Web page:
position to evaluate. Student and peer ratings,
    viewed together, furnish a very comprehensive
    picture of teaching effectiveness for teaching
    improvement. Peer ratings should not be used for
    personnel decisions.

14
Self Evaluation
  • Self-evaluation is an important source of
    evidence to consider in formative and summative
    decisions. Faculty input on their own teaching
    completes the triangulation of the three direct
    observation sources of teaching performance
    students, peers, and self.

15
Videos
  • If faculty are really committed to improving
    their teaching, a video is one of the best
    sources of evidence for formative decisions,
    interpreted either alone or, preferably, with
    peer input. If the video is used in confidence
    for this purpose, faculty should decide whether
    it should be included in their self evaluation or
    portfolio as a work sample for summative
    decisions.

16
Student ratings
  • Student ratings is a necessary source of evidence
    of teaching effectiveness for both formative and
    summative decisions, but not a sufficient source
    for the latter. Considering all of the polemics
    over its value, it is still an essential
    component of any faculty evaluation system.

17
Student interviews
  • The quality control circle is an excellent
    technique to provide constant student feedback
    for teaching improvement. The group interview as
    an independent evaluation can be very informative
    to supplement student ratings. Exit interviews
    may be impractical to conduct or redundant with
    exit ratings, described in the next section.

18
Exit and Alumni interviews
  • Although exit and alumni ratings are similar to
    original student ratings on the same scale,
    different scale items about the quality of
    teaching, courses, curriculum admissions, and
    other topics can provide new information. Alumni
    ratings should be considered as another important
    source of evidence on teaching effectiveness.

19
Employer ratings
  • Employer ratings provides an indirect source of
    evidence for program evaluation decisions about
    teaching effectiveness and attainment of program
    outcomes, especially for professional schools.
    Job performance data may be linked to individual
    teaching performance, but on a very limited basis.

20
Administrator ratings
  • Administrator ratings is typically based on
    secondary sources, not direct observation of
    teaching or any other areas of performance. This
    source furnishes a perspective different from all
    other sources on merit pay and promotion
    decisions.

21
Teaching scholarship
  • Teaching scholarship is an important source of
    evidence to supplement the three major direct
    observation sources. It can easily discriminate
    the teacher scholar and very creative faculty
    from all others for summative decisions.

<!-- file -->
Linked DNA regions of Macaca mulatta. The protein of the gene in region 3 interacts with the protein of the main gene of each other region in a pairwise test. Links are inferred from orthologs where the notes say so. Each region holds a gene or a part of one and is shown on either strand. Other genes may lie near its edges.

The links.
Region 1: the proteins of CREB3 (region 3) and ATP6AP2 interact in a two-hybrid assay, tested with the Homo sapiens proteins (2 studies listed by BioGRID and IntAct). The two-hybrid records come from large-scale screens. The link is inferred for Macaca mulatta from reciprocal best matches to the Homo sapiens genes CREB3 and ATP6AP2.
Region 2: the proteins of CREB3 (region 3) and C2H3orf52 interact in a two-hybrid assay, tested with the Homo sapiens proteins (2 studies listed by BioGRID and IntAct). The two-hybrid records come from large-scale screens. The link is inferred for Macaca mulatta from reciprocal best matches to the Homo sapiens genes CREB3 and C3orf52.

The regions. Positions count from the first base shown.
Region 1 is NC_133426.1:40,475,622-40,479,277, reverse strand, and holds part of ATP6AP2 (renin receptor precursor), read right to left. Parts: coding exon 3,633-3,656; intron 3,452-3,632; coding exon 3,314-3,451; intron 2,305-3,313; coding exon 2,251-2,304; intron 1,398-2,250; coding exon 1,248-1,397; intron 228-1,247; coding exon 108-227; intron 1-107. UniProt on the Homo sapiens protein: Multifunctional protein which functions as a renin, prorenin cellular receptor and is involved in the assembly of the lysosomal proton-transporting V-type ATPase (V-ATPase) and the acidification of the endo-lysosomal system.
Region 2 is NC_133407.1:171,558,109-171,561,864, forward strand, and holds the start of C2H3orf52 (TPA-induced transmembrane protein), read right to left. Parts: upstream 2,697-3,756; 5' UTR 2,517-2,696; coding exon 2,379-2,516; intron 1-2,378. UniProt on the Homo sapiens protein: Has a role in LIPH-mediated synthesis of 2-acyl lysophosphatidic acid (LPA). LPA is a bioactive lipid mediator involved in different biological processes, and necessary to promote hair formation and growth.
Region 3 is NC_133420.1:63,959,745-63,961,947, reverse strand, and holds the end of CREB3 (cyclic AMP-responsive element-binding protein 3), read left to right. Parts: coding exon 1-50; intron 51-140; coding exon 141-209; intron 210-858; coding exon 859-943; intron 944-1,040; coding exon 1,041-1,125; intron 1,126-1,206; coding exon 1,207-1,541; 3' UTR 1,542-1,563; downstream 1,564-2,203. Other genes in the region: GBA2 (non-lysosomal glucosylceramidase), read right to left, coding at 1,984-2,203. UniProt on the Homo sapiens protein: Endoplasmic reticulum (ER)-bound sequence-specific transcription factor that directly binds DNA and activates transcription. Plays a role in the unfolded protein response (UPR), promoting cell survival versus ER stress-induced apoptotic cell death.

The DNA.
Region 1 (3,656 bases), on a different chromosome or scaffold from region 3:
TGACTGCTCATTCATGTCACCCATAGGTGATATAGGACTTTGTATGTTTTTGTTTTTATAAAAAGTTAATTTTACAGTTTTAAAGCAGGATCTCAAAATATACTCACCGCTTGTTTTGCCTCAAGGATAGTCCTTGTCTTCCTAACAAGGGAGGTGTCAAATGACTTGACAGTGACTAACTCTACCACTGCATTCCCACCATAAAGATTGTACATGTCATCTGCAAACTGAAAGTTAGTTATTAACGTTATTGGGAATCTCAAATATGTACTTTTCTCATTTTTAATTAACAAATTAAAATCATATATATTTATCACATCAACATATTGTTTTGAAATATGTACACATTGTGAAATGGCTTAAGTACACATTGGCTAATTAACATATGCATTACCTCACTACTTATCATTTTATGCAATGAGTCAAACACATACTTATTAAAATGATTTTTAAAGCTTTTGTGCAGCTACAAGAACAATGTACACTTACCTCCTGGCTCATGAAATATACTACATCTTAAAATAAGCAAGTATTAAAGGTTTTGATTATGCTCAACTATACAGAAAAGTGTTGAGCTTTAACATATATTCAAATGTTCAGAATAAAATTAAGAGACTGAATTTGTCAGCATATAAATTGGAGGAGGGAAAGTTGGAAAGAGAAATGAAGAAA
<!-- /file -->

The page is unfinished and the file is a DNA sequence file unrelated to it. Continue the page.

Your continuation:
22
Teaching Awards
  • As a source of evidence of teaching
    effectiveness, at best, teaching awards provide
    worthwhile information only on the nominees, and,
    at worst, they supply inaccurate and unreliable
    feedback on questionable nominees who may have
    appeared on Law and Order. The merits of
    teaching awards should be evaluated in the
    context of an institutions network of incentives
    and rewards for teaching.

23
Learning outcome measures
  • Learning outcome measures should be employed with
    extreme caution as a source of evidence for
    faculty evaluation. Its safer to use in
    conjunction with the direct data sources
    described previously for program improvement.

24
Teaching portfolio
  • As a collection of many of the previous sources
    and them some, the teaching portfolio should be
    reserved primarily for summative decisions to
    present a comprehensive picture of teaching
    effectiveness to complement the list of research
    publications.

25
Small Group Instructional Diagnosis
  • Developed by Clark in 1979 Small Group
    Instructional Diagnosis (SGID) is a form of
    classroom research which focuses on student
    learning. It is a formative process enhancing
    learning and is a safe, non-threatening and
    transparent mechanism liked by students and
    staff. It is orally-based, involving concensus
    and involves little time with a quick turn-around.

26
Classroom Assessment Activities (including fast
feedback tools)
  • Classroom assessment techniques drawn from Angelo
    and Cross (1996). These tools are Learner
    Centred, Teacher directed, Mutually beneficial,
    Formative, Context-specific and Ongoing.

27
CAT examples
  • The Minute Paper
  • The Muddiest Point
  • Directed paraphrasing
  • Application cards

28
The proof of the pudding...
  • If we are teaching well, the obvious outcome
    would be in student learning.
  • One of the major challenges we face is that of
    effectively measuring student learning. i.e.
    We are talking about effective assessment!